An introduction. Explains the purpose and value of your travel policy and to whom it applies.
Expense guidelines. Usually broken down into different travel spending categories, such as:
- Local transportation
- Legal and medical expenses
Reporting procedure. Provides details on how and when to report expenses.
Safety information. Provides instructions for emergencies and for staying safe in general.
Define your policy on expenses
For each category of travel expenses, you will need to communicate all the relevant information in a concise manner. Make sure that your employees know:
Who is responsible for making bookings. For example, will the employee, the HR department, or a travel management company make bookings for flights and hotels?
Where to book. List any preferred booking sites, airlines, hotels, and car rental companies that you want your employee to use if they are booking independently.
Where relevant, specify also things like which class to travel in, what kind of room to book, and what size of car to hire.
Booking period. State when bookings need to be made, e.g. two weeks in advance.
Approved expenses. List which types of spending will be reimbursed and which will not (e.g. excess baggage fees, dry-cleaning, and tips). Note if there are any spending limits, a recommended price range, exceptions, or expenses that need pre-approval.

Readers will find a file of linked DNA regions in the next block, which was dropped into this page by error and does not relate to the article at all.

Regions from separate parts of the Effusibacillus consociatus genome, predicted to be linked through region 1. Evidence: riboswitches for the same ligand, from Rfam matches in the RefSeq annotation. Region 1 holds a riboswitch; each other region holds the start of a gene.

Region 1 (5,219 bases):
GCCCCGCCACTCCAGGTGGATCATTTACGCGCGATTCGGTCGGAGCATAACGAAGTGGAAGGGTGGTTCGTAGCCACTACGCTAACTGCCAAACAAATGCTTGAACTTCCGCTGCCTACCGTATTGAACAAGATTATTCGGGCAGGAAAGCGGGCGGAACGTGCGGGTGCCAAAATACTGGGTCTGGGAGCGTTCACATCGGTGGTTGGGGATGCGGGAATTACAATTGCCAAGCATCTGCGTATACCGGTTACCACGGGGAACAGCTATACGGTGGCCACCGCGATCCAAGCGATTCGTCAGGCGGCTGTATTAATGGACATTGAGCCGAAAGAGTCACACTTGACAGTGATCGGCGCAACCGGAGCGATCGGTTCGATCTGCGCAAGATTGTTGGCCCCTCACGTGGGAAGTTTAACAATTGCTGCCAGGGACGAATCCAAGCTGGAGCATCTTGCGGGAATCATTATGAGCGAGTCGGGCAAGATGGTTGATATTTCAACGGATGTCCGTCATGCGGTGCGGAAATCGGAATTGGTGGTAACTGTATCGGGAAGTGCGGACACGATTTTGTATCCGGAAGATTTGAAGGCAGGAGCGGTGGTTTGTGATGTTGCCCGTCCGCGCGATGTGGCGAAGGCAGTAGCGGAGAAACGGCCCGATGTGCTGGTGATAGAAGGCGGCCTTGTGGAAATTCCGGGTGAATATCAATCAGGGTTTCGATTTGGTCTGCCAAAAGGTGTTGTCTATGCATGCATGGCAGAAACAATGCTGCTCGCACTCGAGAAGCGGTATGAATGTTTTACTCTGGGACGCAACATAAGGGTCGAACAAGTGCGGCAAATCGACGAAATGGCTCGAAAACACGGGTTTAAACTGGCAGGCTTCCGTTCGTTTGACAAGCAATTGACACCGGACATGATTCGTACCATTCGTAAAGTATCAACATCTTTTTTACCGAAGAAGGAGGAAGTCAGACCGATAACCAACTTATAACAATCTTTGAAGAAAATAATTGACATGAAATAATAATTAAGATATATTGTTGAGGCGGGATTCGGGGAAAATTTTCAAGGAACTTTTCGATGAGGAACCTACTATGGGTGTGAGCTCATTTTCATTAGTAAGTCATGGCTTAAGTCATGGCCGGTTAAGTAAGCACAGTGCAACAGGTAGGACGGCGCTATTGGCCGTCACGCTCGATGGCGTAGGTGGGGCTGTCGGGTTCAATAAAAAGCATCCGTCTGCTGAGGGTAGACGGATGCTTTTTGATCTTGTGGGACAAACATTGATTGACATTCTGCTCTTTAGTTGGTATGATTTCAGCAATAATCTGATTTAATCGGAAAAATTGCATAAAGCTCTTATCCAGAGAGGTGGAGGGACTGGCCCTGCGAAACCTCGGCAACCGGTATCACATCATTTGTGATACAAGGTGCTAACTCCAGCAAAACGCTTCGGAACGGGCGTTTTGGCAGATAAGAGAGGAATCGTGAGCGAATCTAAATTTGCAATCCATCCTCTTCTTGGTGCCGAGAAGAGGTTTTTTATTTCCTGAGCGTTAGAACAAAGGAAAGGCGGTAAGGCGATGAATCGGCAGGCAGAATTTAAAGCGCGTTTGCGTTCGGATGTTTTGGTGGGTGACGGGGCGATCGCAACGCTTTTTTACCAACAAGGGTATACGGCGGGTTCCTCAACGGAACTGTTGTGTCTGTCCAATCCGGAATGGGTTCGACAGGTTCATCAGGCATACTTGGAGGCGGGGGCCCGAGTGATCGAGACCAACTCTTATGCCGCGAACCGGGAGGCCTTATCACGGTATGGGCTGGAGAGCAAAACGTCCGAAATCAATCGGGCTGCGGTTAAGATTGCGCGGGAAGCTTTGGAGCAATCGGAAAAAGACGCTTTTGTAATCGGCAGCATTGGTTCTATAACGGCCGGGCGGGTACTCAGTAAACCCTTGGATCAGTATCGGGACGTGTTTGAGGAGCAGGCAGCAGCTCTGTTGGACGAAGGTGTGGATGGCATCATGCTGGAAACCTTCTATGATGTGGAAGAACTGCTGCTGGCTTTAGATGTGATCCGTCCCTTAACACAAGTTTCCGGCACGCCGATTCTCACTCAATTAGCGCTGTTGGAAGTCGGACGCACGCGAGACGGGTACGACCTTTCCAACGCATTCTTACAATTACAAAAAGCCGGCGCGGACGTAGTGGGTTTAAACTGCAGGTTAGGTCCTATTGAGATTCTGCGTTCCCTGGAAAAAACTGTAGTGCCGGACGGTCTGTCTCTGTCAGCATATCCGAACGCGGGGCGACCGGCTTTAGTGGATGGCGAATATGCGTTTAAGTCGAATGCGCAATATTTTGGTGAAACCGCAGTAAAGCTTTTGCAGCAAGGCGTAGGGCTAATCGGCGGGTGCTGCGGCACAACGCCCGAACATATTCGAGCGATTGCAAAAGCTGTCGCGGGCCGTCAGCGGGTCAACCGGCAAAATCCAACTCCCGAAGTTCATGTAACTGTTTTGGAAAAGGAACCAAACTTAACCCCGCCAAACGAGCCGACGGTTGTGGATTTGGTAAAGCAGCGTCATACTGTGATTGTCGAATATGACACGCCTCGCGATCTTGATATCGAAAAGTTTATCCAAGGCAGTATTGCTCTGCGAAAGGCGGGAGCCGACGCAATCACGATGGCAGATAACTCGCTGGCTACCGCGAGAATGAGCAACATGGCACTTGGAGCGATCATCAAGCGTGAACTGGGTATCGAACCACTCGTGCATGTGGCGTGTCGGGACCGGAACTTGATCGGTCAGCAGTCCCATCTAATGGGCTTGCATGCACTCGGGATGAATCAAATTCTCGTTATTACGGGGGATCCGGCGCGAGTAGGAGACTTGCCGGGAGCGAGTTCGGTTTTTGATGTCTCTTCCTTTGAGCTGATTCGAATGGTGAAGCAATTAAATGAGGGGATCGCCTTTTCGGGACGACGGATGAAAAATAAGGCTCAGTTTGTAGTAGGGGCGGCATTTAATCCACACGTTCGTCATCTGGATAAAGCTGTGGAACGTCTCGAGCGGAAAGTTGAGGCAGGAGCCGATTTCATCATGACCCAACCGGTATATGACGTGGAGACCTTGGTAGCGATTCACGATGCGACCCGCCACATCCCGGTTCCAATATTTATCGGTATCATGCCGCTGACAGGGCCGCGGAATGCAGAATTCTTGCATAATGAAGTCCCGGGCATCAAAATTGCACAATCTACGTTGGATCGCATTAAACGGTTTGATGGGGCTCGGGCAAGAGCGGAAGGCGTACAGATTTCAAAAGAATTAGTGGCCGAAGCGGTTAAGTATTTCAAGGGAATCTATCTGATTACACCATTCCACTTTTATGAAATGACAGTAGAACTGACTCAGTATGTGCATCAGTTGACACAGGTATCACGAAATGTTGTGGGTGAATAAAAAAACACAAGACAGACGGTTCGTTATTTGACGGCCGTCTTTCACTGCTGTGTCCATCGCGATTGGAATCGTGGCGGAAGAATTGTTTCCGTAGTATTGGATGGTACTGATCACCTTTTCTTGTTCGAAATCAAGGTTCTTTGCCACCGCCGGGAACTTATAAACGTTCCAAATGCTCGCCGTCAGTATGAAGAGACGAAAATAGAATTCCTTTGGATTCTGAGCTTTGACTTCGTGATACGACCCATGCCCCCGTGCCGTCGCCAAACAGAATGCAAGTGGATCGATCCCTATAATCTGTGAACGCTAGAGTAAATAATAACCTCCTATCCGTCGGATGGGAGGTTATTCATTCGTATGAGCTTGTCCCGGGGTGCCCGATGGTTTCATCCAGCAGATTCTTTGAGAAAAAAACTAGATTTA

Payment details. Note if travellers should use their personal card or a company card. Clarify who will collect any frequent flyer or other reward points, if applicable.
The process for reporting expenses
The process should be clearly defined. Provide guidelines on the following:
How to submit information. Will you provide paper forms to fill, or should your employees input the details into an app or an online tool?
Required documentation. Define when receipts and other documents need to be provided, e.g. at all times, or when spending exceeds a certain amount.
Timeframe. Explain how soon an expense report should be submitted, and when to expect a reimbursement.
Contact details. Let your employees know who to contact about their expense report.
In order to fulfil your duty of care to your employees and to ensure their safety, add a section on what you want them to do in case of an emergency or sudden illness. Include details of any insurance policy held by your business, including what it does and doesn’t cover.
Enforcing your policy
Once you’ve completed your travel policy, you need to get the word out and encourage everyone to follow it. Make the document easy to access on your company’s intranet, and let everyone know about it.
Extra steps you can take to ensure that everyone is sticking to the guidelines include using an app or an online management system that automatically enforces your policy, or asking a travel agent or an external management company to enforce your guidelines for you.
And you’re done—until the next revision at least! Do seek out feedback and keep updating your corporate travel policy, so that it continues to reflect your company’s goals and your employees’ needs.